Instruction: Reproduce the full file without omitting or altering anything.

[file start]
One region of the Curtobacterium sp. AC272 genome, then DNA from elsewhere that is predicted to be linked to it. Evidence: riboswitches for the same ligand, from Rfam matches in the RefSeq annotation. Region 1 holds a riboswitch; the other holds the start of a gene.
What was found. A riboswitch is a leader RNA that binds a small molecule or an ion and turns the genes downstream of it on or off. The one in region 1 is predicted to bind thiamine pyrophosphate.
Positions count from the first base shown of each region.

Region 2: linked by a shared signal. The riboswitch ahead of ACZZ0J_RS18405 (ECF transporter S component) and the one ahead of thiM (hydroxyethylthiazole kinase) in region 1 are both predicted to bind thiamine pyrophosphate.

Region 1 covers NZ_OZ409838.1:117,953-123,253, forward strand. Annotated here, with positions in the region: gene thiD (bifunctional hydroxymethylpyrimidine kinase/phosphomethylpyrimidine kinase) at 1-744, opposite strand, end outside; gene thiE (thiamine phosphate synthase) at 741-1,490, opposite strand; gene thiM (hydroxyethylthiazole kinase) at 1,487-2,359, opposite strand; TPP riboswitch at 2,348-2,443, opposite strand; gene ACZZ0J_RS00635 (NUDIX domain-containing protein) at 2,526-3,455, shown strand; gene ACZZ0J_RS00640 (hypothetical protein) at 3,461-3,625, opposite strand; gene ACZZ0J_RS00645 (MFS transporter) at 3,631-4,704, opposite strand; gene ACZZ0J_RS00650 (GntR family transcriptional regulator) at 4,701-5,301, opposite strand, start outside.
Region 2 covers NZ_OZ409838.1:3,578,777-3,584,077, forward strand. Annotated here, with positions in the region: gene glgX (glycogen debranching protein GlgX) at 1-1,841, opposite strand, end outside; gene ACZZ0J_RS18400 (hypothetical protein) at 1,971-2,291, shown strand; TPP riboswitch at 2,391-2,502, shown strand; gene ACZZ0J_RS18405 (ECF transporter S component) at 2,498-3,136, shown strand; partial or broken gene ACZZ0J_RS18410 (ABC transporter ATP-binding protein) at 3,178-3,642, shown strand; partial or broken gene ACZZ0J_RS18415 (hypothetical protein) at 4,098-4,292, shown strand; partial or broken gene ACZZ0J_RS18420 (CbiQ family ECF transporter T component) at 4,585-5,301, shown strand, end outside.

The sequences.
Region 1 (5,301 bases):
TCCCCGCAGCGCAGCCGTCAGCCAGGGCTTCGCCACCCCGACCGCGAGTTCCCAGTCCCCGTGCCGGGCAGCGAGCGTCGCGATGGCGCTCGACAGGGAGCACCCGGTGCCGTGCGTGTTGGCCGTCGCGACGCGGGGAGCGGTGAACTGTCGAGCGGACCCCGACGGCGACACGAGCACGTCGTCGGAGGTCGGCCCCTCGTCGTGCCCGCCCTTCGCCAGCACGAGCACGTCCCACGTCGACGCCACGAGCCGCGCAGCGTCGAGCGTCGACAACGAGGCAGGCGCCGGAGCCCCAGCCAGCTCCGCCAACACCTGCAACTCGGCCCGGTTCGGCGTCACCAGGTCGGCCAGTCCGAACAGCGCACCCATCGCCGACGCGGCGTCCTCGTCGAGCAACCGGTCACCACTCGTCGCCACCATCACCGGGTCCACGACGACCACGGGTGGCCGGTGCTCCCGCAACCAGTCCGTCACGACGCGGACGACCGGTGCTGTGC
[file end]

One region of the Curtobacterium sp. AC272 genome, then DNA from elsewhere that is predicted to be linked to it. Evidence: riboswitches for the same ligand, from Rfam matches in the RefSeq annotation. Region 1 holds a riboswitch; the other holds the start of a gene.
What was found. A riboswitch is a leader RNA that binds a small molecule or an ion and turns the genes downstream of it on or off. The one in region 1 is predicted to bind thiamine pyrophosphate.
Positions count from the first base shown of each region.

Region 2: linked by a shared signal. The riboswitch ahead of ACZZ0J_RS18405 (ECF transporter S component) and the one ahead of thiM (hydroxyethylthiazole kinase) in region 1 are both predicted to bind thiamine pyrophosphate.

Region 1 covers NZ_OZ409838.1:117,953-123,253, forward strand. Annotated here, with positions in the region: gene thiD (bifunctional hydroxymethylpyrimidine kinase/phosphomethylpyrimidine kinase) at 1-744, opposite strand, end outside; gene thiE (thiamine phosphate synthase) at 741-1,490, opposite strand; gene thiM (hydroxyethylthiazole kinase) at 1,487-2,359, opposite strand; TPP riboswitch at 2,348-2,443, opposite strand; gene ACZZ0J_RS00635 (NUDIX domain-containing protein) at 2,526-3,455, shown strand; gene ACZZ0J_RS00640 (hypothetical protein) at 3,461-3,625, opposite strand; gene ACZZ0J_RS00645 (MFS transporter) at 3,631-4,704, opposite strand; gene ACZZ0J_RS00650 (GntR family transcriptional regulator) at 4,701-5,301, opposite strand, start outside.
Region 2 covers NZ_OZ409838.1:3,578,777-3,584,077, forward strand. Annotated here, with positions in the region: gene glgX (glycogen debranching protein GlgX) at 1-1,841, opposite strand, end outside; gene ACZZ0J_RS18400 (hypothetical protein) at 1,971-2,291, shown strand; TPP riboswitch at 2,391-2,502, shown strand; gene ACZZ0J_RS18405 (ECF transporter S component) at 2,498-3,136, shown strand; partial or broken gene ACZZ0J_RS18410 (ABC transporter ATP-binding protein) at 3,178-3,642, shown strand; partial or broken gene ACZZ0J_RS18415 (hypothetical protein) at 4,098-4,292, shown strand; partial or broken gene ACZZ0J_RS18420 (CbiQ family ECF transporter T component) at 4,585-5,301, shown strand, end outside.

The sequences.
Region 1 (5,301 bases):
TCCCCGCAGCGCAGCCGTCAGCCAGGGCTTCGCCACCCCGACCGCGAGTTCCCAGTCCCCGTGCCGGGCAGCGAGCGTCGCGATGGCGCTCGACAGGGAGCACCCGGTGCCGTGCGTGTTGGCCGTCGCGACGCGGGGAGCGGTGAACTGTCGAGCGGACCCCGACGGCGACACGAGCACGTCGTCGGAGGTCGGCCCCTCGTCGTGCCCGCCCTTCGCCAGCACGAGCACGTCCCACGTCGACGCCACGAGCCGCGCAGCGTCGAGCGTCGACAACGAGGCAGGCGCCGGAGCCCCAGCCAGCTCCGCCAACACCTGCAACTCGGCCCGGTTCGGCGTCACCAGGTCGGCCAGTCCGAACAGCGCACCCATCGCCGACGCGGCGTCCTCGTCGAGCAACCGGTCACCACTCGTCGCCACCATCACCGGGTCCACGACGACCACGGGTGGCCGGTGCTCCCGCAACCAGTCCGTCACGACGCGGACGACCGGTGCTGTGC